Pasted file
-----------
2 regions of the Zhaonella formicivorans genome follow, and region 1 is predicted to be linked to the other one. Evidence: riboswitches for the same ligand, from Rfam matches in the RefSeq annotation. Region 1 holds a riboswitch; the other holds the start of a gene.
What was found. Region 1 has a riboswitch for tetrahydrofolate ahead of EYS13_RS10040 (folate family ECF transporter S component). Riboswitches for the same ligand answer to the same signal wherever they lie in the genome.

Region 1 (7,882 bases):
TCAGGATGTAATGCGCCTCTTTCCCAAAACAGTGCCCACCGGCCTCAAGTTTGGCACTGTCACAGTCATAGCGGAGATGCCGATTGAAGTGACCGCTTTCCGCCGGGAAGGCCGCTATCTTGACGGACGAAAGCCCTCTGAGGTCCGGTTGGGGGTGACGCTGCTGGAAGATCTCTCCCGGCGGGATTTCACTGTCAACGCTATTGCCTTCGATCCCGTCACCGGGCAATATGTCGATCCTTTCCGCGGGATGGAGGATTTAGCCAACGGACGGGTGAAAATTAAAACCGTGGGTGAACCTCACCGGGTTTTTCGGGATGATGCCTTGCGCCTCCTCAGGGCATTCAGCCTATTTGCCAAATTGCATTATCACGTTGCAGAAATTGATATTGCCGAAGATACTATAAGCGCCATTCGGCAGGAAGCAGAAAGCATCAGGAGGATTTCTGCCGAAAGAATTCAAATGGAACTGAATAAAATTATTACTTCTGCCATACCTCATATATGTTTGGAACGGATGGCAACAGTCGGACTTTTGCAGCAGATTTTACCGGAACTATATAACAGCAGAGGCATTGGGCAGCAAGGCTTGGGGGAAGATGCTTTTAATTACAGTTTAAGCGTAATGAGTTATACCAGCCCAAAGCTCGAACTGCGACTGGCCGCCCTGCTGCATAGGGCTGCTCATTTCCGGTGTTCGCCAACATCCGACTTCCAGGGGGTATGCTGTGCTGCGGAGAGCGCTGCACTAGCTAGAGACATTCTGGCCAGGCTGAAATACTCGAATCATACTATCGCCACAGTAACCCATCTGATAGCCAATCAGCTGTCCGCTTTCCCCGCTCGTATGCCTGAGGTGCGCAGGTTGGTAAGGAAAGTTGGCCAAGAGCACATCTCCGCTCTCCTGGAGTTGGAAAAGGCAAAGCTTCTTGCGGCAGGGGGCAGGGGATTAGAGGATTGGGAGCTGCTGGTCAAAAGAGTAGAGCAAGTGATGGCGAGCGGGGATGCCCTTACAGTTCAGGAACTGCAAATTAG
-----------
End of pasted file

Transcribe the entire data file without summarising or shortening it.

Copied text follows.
2 regions of the Zhaonella formicivorans genome follow, and region 1 is predicted to be linked to the other one. Evidence: riboswitches for the same ligand, from Rfam matches in the RefSeq annotation. Region 1 holds a riboswitch; the other holds the start of a gene.
What was found. Region 1 has a riboswitch for tetrahydrofolate ahead of EYS13_RS10040 (folate family ECF transporter S component). Riboswitches for the same ligand answer to the same signal wherever they lie in the genome.

Region 1 (7,882 bases):
TCAGGATGTAATGCGCCTCTTTCCCAAAACAGTGCCCACCGGCCTCAAGTTTGGCACTGTCACAGTCATAGCGGAGATGCCGATTGAAGTGACCGCTTTCCGCCGGGAAGGCCGCTATCTTGACGGACGAAAGCCCTCTGAGGTCCGGTTGGGGGTGACGCTGCTGGAAGATCTCTCCCGGCGGGATTTCACTGTCAACGCTATTGCCTTCGATCCCGTCACCGGGCAATATGTCGATCCTTTCCGCGGGATGGAGGATTTAGCCAACGGACGGGTGAAAATTAAAACCGTGGGTGAACCTCACCGGGTTTTTCGGGATGATGCCTTGCGCCTCCTCAGGGCATTCAGCCTATTTGCCAAATTGCATTATCACGTTGCAGAAATTGATATTGCCGAAGATACTATAAGCGCCATTCGGCAGGAAGCAGAAAGCATCAGGAGGATTTCTGCCGAAAGAATTCAAATGGAACTGAATAAAATTATTACTTCTGCCATACCTCATATATGTTTGGAACGGATGGCAACAGTCGGACTTTTGCAGCAGATTTTACCGGAACTATATAACAGCAGAGGCATTGGGCAGCAAGGCTTGGGGGAAGATGCTTTTAATTACAGTTTAAGCGTAATGAGTTATACCAGCCCAAAGCTCGAACTGCGACTGGCCGCCCTGCTGCATAGGGCTGCTCATTTCCGGTGTTCGCCAACATCCGACTTCCAGGGGGTATGCTGTGCTGCGGAGAGCGCTGCACTAGCTAGAGACATTCTGGCCAGGCTGAAATACTCGAATCATACTATCGCCACAGTAACCCATCTGATAGCCAATCAGCTGTCCGCTTTCCCCGCTCGTATGCCTGAGGTGCGCAGGTTGGTAAGGAAAGTTGGCCAAGAGCACATCTCCGCTCTCCTGGAGTTGGAAAAGGCAAAGCTTCTTGCGGCAGGGGGCAGGGGATTAGAGGATTGGGAGCTGCTGGTCAAAAGAGTAGAGCAAGTGATGGCGAGCGGGGATGCCCTTACAGTTCAGGAACTGCAAATTAG